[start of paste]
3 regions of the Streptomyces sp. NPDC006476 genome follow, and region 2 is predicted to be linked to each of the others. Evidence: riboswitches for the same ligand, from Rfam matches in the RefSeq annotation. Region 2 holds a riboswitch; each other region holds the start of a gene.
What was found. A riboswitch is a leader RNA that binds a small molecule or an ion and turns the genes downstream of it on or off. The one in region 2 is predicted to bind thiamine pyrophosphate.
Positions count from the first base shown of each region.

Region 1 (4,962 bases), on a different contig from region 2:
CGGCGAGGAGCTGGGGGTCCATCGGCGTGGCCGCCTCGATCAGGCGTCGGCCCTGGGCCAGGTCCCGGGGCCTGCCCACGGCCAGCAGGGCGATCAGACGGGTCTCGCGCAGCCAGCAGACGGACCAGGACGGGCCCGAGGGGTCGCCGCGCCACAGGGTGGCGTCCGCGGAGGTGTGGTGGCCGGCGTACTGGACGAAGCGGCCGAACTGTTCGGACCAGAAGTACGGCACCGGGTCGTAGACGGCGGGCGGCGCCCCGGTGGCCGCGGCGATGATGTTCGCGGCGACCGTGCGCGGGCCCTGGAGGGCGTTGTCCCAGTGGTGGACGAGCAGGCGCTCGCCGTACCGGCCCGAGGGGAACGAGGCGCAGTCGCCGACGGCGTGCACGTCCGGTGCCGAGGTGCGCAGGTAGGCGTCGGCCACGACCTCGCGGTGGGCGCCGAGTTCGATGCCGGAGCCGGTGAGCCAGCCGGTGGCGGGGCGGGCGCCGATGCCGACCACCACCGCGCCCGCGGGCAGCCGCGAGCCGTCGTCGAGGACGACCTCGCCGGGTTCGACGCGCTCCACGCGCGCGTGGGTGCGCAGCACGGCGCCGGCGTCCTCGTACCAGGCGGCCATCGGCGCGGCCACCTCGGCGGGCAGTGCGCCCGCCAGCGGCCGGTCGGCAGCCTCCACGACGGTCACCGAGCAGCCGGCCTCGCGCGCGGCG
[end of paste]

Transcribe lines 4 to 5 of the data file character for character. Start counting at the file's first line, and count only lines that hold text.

Region 1 (4,962 bases), on a different contig from region 2:
CGGCGAGGAGCTGGGGGTCCATCGGCGTGGCCGCCTCGATCAGGCGTCGGCCCTGGGCCAGGTCCCGGGGCCTGCCCACGGCCAGCAGGGCGATCAGACGGGTCTCGCGCAGCCAGCAGACGGACCAGGACGGGCCCGAGGGGTCGCCGCGCCACAGGGTGGCGTCCGCGGAGGTGTGGTGGCCGGCGTACTGGACGAAGCGGCCGAACTGTTCGGACCAGAAGTACGGCACCGGGTCGTAGACGGCGGGCGGCGCCCCGGTGGCCGCGGCGATGATGTTCGCGGCGACCGTGCGCGGGCCCTGGAGGGCGTTGTCCCAGTGGTGGACGAGCAGGCGCTCGCCGTACCGGCCCGAGGGGAACGAGGCGCAGTCGCCGACGGCGTGCACGTCCGGTGCCGAGGTGCGCAGGTAGGCGTCGGCCACGACCTCGCGGTGGGCGCCGAGTTCGATGCCGGAGCCGGTGAGCCAGCCGGTGGCGGGGCGGGCGCCGATGCCGACCACCACCGCGCCCGCGGGCAGCCGCGAGCCGTCGTCGAGGACGACCTCGCCGGGTTCGACGCGCTCCACGCGCGCGTGGGTGCGCAGCACGGCGCCGGCGTCCTCGTACCAGGCGGCCATCGGCGCGGCCACCTCGGCGGGCAGTGCGCCCGCCAGCGGCCGGTCGGCAGCCTCCACGACGGTCACCGAGCAGCCGGCCTCGCGCGCGGCG